Harmonizing the declarative and imperative in database systems

Most relational database engines allow users to express their intent with both declarative SQL and imperative functions/procedures, and practitioners often combine the two in database applications. But while today’s database systems employ highly sophisticated techniques to optimize and evaluate declarative SQL statements, the evaluation of imperative programs has largely remained naive and inefficient. This has limited their use in many performance-critical situations despite imperative programming offering several benefits over SQL.

In this webinar, Karthik Ramachandra, a Principal Engineering Manager who heads the Azure SQL Database R & D India organization at Microsoft, will take you on a journey addressing this important but often overlooked problem. First, he’ll describe how the declarative and imperative styles of programming are intertwined in today’s database systems and explain the challenges faced by practitioners. Then, he’ll address why this problem has lingered without a solution for years and what makes it unique. He’ll also delve into the details of Froid and Aggify, two related techniques for evaluating imperative programs in database systems that result in performance improvements of up to multiple orders of magnitude over the existing state of the art.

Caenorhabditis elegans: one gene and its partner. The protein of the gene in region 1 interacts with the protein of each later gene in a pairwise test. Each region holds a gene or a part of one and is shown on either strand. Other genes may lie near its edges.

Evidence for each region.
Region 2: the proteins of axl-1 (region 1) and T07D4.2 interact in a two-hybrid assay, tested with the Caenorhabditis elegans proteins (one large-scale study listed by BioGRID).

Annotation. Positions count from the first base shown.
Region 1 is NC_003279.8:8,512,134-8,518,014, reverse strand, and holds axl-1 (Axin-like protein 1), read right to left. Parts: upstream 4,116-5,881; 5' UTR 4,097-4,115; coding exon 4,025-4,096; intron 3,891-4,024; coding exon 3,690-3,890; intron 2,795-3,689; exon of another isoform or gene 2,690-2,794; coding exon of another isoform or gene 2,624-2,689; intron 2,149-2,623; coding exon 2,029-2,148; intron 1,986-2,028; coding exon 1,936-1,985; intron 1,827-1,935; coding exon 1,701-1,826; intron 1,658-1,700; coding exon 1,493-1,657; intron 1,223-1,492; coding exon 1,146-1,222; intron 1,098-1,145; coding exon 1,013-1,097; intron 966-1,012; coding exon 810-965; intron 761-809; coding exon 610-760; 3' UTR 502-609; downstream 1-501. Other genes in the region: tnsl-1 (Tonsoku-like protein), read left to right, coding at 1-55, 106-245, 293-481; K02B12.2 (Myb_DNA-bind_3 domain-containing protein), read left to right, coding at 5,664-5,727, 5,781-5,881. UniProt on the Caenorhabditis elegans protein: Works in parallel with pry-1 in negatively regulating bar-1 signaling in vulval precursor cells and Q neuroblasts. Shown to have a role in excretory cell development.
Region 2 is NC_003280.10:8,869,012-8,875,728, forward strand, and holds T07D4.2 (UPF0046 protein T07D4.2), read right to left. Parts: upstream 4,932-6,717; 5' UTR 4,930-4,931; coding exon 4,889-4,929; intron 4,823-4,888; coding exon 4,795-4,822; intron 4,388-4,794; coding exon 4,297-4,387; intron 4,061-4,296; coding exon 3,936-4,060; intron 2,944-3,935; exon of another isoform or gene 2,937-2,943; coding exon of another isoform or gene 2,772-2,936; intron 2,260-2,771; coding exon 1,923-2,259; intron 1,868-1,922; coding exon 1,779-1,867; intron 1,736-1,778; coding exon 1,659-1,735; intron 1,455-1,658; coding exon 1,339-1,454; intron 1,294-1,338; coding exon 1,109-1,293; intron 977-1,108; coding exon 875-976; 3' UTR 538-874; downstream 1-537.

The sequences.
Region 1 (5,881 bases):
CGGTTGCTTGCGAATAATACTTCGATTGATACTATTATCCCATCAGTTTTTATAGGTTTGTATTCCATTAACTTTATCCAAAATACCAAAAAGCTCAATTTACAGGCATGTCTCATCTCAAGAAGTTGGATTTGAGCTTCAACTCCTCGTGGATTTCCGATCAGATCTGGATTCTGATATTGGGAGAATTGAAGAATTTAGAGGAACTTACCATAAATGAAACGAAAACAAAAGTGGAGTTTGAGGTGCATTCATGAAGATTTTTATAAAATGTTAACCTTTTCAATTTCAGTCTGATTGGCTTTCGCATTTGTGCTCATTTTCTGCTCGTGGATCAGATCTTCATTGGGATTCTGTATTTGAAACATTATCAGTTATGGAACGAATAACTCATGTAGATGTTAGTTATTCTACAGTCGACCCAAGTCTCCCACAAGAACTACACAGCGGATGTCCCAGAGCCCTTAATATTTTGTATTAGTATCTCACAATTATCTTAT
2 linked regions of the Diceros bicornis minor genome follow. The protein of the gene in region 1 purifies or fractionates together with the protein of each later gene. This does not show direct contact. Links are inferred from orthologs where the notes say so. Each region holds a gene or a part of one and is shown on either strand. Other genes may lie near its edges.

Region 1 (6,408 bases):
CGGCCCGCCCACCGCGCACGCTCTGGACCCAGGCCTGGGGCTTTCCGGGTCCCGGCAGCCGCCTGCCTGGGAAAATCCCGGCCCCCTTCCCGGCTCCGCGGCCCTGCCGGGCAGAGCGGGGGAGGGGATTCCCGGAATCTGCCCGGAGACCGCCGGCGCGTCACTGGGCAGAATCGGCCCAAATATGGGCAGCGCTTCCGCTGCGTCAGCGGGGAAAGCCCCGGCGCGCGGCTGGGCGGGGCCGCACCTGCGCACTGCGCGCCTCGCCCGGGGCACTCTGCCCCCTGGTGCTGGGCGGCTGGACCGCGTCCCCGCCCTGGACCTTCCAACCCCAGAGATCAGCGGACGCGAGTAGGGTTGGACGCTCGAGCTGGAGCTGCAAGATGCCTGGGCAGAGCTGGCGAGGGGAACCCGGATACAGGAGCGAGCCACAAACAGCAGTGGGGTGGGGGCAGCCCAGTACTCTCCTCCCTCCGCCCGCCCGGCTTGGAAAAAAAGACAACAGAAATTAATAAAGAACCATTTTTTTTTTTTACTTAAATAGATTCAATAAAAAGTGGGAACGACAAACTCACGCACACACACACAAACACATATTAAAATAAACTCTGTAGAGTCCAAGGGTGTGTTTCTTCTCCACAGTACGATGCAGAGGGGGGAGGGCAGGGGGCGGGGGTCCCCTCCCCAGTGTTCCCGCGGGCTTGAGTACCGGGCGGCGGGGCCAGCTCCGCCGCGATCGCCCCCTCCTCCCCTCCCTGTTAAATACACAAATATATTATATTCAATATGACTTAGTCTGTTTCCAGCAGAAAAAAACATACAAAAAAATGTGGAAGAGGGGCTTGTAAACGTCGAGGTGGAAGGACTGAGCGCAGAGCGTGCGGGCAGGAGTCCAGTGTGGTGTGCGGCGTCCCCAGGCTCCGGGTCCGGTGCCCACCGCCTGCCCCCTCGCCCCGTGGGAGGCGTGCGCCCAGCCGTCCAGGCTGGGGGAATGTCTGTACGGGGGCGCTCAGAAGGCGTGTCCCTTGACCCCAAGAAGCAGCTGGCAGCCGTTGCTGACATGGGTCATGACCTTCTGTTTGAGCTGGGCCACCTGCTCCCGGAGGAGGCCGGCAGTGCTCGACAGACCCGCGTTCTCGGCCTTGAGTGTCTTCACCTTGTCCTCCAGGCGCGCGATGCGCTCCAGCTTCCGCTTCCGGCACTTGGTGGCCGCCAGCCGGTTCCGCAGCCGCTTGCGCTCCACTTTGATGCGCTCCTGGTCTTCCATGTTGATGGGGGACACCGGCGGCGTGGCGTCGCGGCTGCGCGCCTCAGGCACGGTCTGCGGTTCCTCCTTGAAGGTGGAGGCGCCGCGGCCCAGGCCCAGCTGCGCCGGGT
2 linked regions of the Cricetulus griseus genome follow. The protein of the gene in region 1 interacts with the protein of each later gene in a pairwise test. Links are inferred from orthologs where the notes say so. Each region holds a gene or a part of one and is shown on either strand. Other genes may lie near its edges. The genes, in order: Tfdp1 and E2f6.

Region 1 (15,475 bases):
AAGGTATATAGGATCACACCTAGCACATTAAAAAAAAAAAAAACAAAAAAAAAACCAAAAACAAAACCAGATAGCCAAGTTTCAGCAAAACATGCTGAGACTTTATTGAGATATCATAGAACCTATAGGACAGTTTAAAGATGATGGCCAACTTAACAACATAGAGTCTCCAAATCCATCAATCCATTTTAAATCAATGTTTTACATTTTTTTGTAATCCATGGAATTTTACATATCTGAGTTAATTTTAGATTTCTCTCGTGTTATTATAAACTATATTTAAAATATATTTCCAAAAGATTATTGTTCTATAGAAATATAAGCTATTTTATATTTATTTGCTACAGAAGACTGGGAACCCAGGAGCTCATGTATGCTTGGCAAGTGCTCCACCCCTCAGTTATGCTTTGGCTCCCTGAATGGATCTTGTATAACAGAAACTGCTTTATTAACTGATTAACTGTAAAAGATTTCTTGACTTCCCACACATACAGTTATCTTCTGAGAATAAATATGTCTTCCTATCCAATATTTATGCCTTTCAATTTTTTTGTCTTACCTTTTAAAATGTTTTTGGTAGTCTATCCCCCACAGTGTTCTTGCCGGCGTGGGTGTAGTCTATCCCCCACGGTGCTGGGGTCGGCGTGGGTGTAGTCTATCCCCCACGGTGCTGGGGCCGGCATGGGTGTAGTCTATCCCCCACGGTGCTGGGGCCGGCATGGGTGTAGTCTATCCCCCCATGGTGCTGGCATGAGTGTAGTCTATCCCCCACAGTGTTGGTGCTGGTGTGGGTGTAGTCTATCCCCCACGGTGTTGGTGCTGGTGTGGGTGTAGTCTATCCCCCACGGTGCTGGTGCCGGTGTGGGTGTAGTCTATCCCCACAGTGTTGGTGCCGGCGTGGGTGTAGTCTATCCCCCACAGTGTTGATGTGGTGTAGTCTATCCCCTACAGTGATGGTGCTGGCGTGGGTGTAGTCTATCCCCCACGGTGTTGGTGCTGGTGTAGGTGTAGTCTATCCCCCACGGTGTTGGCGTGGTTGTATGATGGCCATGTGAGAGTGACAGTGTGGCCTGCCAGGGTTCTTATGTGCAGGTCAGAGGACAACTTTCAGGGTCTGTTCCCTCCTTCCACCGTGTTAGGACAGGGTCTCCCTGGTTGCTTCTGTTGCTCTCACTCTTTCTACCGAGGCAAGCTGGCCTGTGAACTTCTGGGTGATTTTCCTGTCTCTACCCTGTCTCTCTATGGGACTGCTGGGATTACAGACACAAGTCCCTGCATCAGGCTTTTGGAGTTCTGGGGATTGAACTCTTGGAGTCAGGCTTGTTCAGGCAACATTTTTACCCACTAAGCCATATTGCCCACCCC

Together, you’ll explore:

  • The interplay of declarative and imperative styles of programming in database systems
  • The root cause of the performance disparity between these two styles
  • The recent developments with Froid and Aggify, which blend technologies from compilers and database query optimizers seamlessly to get the best of both programming styles
  • An experimental evaluation that demonstrates how these techniques harmonize the two disparate programming styles for a large class of database applications

Resource list:

*This on-demand webinar features a previously recorded Q&A session and open captioning.

Explore more Microsoft Research webinars: https://aka.ms/msrwebinars

Karthik Ramachandra
Microsoft Research